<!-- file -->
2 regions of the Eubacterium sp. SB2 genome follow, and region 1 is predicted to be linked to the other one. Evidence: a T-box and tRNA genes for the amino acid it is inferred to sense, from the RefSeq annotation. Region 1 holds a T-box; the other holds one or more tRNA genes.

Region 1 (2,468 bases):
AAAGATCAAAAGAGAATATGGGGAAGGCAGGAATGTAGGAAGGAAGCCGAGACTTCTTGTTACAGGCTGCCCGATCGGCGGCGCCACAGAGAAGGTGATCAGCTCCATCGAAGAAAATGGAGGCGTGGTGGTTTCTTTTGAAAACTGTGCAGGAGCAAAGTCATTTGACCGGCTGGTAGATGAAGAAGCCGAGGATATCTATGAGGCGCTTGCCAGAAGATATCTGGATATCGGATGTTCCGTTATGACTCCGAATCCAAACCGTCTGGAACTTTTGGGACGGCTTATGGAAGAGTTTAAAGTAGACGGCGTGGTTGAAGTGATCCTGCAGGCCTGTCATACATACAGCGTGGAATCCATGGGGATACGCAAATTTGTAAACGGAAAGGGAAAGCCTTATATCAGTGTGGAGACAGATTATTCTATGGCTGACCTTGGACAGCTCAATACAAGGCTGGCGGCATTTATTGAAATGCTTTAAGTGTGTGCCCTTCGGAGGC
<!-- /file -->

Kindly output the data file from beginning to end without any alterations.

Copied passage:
2 regions of the Eubacterium sp. SB2 genome follow, and region 1 is predicted to be linked to the other one. Evidence: a T-box and tRNA genes for the amino acid it is inferred to sense, from the RefSeq annotation. Region 1 holds a T-box; the other holds one or more tRNA genes.

Region 1 (2,468 bases):
AAAGATCAAAAGAGAATATGGGGAAGGCAGGAATGTAGGAAGGAAGCCGAGACTTCTTGTTACAGGCTGCCCGATCGGCGGCGCCACAGAGAAGGTGATCAGCTCCATCGAAGAAAATGGAGGCGTGGTGGTTTCTTTTGAAAACTGTGCAGGAGCAAAGTCATTTGACCGGCTGGTAGATGAAGAAGCCGAGGATATCTATGAGGCGCTTGCCAGAAGATATCTGGATATCGGATGTTCCGTTATGACTCCGAATCCAAACCGTCTGGAACTTTTGGGACGGCTTATGGAAGAGTTTAAAGTAGACGGCGTGGTTGAAGTGATCCTGCAGGCCTGTCATACATACAGCGTGGAATCCATGGGGATACGCAAATTTGTAAACGGAAAGGGAAAGCCTTATATCAGTGTGGAGACAGATTATTCTATGGCTGACCTTGGACAGCTCAATACAAGGCTGGCGGCATTTATTGAAATGCTTTAAGTGTGTGCCCTTCGGAGGC